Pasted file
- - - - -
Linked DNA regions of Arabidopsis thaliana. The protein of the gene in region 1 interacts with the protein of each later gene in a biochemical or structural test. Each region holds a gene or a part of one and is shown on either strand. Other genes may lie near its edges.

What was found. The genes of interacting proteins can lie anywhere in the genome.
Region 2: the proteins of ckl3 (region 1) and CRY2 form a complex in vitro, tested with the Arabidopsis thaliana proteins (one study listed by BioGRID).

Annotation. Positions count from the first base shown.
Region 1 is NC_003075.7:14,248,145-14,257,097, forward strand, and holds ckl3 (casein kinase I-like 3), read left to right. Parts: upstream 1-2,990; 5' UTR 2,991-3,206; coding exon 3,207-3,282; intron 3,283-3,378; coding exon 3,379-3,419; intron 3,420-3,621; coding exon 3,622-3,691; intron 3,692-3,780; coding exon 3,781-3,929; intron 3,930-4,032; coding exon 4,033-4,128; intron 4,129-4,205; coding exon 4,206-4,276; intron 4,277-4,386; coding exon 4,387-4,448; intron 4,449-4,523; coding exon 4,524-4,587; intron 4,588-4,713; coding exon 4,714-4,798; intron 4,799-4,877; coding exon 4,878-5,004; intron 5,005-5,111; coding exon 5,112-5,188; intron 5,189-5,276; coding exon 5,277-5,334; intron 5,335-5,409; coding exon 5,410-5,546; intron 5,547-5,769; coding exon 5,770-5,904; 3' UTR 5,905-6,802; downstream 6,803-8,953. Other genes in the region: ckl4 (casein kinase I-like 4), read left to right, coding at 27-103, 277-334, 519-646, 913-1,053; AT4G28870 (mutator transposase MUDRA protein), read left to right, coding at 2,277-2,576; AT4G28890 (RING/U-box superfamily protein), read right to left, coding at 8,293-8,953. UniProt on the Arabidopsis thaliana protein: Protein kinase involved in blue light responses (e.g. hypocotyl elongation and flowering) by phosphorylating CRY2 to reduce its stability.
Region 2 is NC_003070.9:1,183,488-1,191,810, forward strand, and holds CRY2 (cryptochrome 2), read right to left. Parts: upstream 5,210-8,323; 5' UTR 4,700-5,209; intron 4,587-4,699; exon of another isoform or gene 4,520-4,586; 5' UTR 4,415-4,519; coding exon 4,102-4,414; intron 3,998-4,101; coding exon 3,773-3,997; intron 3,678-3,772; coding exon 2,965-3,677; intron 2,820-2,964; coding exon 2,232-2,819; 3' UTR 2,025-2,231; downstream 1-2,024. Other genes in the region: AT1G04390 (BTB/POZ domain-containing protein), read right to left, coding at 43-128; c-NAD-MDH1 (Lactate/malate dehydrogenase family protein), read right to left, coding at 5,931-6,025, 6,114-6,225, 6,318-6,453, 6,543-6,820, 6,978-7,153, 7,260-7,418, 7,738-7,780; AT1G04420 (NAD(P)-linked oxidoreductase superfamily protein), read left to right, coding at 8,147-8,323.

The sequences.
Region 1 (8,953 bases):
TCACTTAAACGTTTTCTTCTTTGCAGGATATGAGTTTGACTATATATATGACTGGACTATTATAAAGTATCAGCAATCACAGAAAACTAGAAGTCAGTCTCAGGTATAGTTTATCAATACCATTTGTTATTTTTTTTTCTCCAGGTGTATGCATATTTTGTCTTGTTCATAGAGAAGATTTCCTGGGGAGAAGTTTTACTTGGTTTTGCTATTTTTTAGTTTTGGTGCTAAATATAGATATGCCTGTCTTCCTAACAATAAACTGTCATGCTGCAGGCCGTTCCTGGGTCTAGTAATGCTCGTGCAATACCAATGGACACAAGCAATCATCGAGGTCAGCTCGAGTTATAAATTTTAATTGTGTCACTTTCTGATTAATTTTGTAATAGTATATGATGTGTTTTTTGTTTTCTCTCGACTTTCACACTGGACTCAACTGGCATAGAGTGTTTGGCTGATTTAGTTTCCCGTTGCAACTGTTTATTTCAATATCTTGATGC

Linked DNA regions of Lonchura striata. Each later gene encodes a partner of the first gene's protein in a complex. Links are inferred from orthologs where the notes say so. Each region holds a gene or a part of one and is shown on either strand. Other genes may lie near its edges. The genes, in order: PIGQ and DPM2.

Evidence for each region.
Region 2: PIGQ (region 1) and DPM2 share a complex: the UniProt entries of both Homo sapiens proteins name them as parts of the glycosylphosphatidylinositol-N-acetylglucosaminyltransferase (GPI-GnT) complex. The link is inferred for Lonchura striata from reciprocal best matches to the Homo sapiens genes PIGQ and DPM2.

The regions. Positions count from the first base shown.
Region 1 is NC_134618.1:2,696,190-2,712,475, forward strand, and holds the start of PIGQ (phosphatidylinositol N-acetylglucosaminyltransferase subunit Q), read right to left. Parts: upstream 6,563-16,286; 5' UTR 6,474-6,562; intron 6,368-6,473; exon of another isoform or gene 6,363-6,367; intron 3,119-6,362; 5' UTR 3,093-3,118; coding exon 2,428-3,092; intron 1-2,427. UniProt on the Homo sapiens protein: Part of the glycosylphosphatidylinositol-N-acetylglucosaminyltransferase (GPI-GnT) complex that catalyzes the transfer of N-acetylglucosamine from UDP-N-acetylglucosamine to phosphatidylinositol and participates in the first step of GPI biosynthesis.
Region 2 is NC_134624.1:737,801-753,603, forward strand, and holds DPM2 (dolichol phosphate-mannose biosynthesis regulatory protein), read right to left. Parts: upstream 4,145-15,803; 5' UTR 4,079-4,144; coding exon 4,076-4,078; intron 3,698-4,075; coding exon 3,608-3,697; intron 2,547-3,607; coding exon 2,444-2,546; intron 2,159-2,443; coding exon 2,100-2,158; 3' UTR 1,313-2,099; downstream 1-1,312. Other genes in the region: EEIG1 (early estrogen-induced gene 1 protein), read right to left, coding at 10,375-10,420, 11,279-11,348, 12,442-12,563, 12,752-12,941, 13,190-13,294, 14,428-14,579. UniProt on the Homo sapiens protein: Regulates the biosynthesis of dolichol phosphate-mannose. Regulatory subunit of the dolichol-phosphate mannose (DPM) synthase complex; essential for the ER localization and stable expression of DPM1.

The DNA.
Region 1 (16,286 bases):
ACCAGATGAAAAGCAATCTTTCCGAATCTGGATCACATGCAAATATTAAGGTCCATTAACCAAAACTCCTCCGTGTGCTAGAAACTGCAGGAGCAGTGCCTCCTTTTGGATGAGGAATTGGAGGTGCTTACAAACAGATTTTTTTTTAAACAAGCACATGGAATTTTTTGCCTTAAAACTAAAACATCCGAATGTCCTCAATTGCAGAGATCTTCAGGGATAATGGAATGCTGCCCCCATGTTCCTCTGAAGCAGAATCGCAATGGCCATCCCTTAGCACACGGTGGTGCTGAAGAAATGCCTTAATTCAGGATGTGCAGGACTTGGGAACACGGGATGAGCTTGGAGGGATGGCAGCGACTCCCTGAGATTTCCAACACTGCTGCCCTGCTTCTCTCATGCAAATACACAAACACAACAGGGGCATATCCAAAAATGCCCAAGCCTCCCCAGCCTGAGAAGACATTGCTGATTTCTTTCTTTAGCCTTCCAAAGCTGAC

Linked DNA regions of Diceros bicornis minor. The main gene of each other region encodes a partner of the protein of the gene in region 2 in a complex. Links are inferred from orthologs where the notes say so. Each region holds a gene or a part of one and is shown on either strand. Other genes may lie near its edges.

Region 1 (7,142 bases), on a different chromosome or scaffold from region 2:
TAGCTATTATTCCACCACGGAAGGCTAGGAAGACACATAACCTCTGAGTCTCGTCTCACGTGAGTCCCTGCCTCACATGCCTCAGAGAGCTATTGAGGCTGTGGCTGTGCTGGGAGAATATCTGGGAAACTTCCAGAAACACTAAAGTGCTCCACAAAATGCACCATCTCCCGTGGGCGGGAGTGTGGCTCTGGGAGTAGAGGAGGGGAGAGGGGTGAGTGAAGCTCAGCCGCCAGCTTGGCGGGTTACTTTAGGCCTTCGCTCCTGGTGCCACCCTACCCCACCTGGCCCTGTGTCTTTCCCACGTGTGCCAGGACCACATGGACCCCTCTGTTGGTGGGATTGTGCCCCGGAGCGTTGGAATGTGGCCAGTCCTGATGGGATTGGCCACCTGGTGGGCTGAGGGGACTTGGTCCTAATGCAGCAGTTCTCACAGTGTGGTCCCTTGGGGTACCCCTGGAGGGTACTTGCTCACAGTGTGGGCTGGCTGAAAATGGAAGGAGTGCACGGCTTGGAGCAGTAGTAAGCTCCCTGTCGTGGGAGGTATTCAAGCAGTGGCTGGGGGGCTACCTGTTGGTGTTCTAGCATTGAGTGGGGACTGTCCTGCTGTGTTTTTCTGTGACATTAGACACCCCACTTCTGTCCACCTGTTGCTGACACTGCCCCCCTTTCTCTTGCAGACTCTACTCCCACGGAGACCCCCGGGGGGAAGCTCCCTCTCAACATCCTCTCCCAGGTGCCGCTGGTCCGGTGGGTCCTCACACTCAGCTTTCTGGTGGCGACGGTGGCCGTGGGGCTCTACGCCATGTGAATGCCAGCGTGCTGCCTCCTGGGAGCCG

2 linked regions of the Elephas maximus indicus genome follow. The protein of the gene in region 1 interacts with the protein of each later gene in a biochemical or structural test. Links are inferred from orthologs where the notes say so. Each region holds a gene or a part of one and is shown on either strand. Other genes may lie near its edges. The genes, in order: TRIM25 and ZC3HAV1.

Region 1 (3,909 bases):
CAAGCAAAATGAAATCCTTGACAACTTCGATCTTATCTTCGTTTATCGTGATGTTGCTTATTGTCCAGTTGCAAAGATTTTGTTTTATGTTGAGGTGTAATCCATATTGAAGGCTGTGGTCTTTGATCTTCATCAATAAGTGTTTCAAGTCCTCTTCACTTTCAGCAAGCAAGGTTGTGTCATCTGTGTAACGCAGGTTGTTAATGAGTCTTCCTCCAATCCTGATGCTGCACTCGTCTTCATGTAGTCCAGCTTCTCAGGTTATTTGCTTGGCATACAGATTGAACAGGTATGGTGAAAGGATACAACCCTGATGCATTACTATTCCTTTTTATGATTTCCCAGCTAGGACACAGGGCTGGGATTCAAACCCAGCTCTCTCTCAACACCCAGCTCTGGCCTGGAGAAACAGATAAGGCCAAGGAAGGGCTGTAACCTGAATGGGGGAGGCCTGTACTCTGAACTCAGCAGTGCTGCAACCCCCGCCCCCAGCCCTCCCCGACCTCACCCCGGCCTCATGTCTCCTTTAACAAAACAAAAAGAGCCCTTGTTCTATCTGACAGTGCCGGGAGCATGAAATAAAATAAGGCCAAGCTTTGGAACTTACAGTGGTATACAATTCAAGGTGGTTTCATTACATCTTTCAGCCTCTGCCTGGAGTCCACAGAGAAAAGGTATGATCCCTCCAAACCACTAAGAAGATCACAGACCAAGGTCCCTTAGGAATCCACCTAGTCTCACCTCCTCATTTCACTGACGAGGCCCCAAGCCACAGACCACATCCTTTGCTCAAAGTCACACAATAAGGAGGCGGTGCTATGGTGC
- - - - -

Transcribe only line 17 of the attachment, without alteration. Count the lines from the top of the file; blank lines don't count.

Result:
Region 1 (16,286 bases):